Scoreboard: Oil slip

A lower oil price put pressure on offshore markets, while the Australian dollar regained lost ground.

In the US, new claims for unemployment insurance (jobless claims) rose by 12,000 to 290,000 in the latest week. The Job Opening and Labour Turnover (JOLTS) figures show job openings fell from a six-year high of 4.853 million in August to 4.725 million in September, below forecasts centred on 4.823m.

In China, retail sales in October were up 11.5 per cent on a year ago while sales in the month rose by 0.98 per cent -- the fastest growth in five months. Production in October was up 7.7 per cent over the year.

European shares rose on Thursday despite weakness in energy companies and oil services companies in response to a lower oil price. The FTSEurofirst 300 index rose by 0.2 per cent with the UK FTSE and German Dax both up by 0.4 per cent. In London trade shares in BHP Billiton were unchanged while Rio Tinto gained 0.8 per cent.

US sharemarkets were mixed on Thursday. The lower oil price continued to put downward pressure on energy companies but buoyed shares of airlines and retailers. Shares in United Parcel Services fell by 0.4 per cent on reduced sales guidance. Shares in Wal-Mart rose by 4.6 per cent after the retailer reported a 2.9 per cent increase in third quarter revenue. With just over an hour of trade to go, the Dow Jones was up by almost 18 points, or 0.1 per cent, after holding in a 122 point range. The S&P 500 index was down by 0.2 per cent and the Nasdaq was down by 1.0 point, or less than 0.1 per cent.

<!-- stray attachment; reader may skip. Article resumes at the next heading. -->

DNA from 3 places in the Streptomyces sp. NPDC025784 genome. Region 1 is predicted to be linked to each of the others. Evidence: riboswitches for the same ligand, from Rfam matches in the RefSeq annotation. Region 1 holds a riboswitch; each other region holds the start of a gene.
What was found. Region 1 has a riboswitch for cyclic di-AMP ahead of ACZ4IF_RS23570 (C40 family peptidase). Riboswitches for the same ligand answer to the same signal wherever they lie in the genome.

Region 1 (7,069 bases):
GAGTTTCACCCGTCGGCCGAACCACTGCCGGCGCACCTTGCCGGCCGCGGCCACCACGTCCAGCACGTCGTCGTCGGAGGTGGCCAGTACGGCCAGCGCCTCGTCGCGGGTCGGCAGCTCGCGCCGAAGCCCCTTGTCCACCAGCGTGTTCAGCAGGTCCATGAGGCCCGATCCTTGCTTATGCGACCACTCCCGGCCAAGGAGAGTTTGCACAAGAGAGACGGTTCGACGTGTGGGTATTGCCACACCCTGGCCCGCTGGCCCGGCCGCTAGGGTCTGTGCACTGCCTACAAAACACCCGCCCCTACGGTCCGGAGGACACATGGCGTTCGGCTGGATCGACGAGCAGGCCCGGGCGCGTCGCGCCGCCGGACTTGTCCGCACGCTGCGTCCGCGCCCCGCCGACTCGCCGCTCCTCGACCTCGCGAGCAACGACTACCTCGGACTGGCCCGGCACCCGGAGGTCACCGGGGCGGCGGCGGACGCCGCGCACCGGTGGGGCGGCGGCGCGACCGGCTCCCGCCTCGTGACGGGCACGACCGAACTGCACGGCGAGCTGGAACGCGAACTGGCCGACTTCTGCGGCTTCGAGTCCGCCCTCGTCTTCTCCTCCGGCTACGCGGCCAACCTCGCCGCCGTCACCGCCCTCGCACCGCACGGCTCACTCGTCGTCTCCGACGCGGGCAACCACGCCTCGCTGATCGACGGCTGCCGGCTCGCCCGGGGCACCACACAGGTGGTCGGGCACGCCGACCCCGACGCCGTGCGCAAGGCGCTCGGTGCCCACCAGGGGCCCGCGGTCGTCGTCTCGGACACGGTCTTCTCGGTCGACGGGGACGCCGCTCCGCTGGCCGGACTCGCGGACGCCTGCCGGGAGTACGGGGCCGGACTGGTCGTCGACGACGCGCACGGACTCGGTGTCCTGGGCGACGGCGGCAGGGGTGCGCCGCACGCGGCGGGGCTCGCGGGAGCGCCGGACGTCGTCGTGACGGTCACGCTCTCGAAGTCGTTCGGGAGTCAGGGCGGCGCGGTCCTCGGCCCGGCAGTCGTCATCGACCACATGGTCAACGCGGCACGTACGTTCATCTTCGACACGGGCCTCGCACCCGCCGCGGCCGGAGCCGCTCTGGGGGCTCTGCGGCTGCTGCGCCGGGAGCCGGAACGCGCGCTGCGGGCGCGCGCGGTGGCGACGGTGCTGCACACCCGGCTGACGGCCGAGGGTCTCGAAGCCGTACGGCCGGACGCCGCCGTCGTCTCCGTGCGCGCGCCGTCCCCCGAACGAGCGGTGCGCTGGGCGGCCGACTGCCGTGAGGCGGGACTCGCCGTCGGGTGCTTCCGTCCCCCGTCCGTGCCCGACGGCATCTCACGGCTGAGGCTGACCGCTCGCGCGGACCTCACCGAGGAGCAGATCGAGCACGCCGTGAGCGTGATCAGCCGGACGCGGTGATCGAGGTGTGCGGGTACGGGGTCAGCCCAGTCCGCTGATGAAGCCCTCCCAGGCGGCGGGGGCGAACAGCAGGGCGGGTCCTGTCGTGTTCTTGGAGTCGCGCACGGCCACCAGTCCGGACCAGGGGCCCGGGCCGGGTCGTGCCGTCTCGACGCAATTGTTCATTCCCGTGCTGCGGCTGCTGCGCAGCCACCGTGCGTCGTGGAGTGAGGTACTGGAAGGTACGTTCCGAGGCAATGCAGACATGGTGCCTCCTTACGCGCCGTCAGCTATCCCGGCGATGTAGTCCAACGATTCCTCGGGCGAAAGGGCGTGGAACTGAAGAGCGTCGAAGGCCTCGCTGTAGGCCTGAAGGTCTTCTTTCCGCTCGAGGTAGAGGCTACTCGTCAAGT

US treasuries rose modestly on Thursday (yields lower). US Treasury sold $16 billion in 30-year Treasury bonds, the last leg of the $66 billion in new bond supply issued this week. US two-year yields fell by three points to 0.519 per cent while US 10-year yields fell by 3 points to 2.347 per cent.

Major currencies were mixed against the US dollar in European and US trade on Thursday. The euro rose from lows near $US1.2435 to highs near $US1.2485, and was around $US1.2485 in late US trade. The Australian dollar rose from lows near US86.90c to around US87.60c, and was back around US87.25c in late US trade. The Japanese yen held between ¥115.34 per US dollar and ¥115.85 but was near ¥115.72 in late US trade.

World oil prices fell again on Thursday as traders continued to speculate on a cutback of oil production quotas when OPEC members meet on November 27. Saudi Arabia has remained quiet about backing a production cut. US crude stocks fell more than expected last week as refineries boosted output. Brent crude fell by $US2.55 or 3.2 per cent to a 4-year low of $US78.43 a barrel while the US Nymex crude price fell by $US2.97 or 3.8 per cent to $US75.16 a barrel.

Base metal prices fell by up to 1.4 per cent on the London Metal Exchange on Thursday with zinc, tin and nickel leading the declines. Gold rose modestly on Thursday with Comex gold futures up by $US2.40 an ounce or 0.2 per cent to $US1,161.50 per ounce. Iron ore rose by US10c to $US75.50 a tonne on Thursday.

Ahead: In Australia no major economic data is released, In the US, retail sales data is released.

Craig James is the chief economist at CommSec.

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